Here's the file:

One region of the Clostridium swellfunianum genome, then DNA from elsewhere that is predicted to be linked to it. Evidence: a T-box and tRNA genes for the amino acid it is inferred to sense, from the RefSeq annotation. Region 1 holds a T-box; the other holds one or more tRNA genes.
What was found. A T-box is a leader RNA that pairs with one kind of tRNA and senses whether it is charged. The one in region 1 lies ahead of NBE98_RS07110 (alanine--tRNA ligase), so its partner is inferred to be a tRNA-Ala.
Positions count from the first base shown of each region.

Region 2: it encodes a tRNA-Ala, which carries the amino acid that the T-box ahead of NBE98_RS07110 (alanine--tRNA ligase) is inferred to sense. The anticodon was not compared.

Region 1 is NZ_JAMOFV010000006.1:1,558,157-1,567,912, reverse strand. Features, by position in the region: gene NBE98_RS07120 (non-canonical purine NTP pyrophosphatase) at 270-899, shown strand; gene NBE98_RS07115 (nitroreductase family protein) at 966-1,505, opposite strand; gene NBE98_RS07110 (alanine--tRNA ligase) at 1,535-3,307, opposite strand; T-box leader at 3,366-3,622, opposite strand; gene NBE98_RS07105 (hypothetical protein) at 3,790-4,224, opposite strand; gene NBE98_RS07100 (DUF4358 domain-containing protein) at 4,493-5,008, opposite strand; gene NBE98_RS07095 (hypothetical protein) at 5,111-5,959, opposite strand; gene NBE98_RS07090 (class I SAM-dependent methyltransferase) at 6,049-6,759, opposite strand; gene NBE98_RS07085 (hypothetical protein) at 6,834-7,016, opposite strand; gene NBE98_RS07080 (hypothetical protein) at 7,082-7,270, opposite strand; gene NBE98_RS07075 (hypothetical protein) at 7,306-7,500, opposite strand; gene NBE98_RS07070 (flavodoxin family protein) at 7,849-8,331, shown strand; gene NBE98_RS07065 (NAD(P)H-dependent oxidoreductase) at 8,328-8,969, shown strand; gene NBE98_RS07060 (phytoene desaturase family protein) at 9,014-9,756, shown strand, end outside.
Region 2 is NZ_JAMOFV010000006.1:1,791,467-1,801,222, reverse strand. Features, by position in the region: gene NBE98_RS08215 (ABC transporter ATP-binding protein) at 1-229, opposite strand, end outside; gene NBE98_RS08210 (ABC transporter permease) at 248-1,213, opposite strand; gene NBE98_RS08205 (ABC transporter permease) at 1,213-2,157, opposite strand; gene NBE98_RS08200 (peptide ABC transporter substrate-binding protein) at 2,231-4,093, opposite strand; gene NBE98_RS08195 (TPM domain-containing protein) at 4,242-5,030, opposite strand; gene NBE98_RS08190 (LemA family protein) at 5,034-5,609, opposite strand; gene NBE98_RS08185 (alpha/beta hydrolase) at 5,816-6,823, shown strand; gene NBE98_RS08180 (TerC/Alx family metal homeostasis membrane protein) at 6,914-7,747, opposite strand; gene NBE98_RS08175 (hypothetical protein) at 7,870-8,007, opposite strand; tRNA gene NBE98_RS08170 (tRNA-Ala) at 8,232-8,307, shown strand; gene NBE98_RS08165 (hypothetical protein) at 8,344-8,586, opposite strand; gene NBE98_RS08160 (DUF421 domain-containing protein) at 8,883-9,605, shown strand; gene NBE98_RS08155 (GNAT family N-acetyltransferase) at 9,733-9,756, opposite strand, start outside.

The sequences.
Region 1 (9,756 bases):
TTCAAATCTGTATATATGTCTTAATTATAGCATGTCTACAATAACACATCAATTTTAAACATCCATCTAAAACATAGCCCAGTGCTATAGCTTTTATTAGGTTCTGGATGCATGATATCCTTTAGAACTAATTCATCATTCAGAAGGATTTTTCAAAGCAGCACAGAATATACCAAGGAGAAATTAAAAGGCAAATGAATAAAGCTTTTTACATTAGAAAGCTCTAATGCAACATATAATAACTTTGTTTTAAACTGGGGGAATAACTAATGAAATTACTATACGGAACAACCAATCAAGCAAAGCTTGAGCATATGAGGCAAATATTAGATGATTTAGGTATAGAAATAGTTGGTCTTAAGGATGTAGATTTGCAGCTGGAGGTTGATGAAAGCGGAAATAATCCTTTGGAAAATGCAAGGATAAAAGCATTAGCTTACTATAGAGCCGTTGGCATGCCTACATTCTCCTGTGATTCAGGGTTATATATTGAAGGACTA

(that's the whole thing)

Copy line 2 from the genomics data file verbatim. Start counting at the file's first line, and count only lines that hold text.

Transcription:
What was found. A T-box is a leader RNA that pairs with one kind of tRNA and senses whether it is charged. The one in region 1 lies ahead of NBE98_RS07110 (alanine--tRNA ligase), so its partner is inferred to be a tRNA-Ala.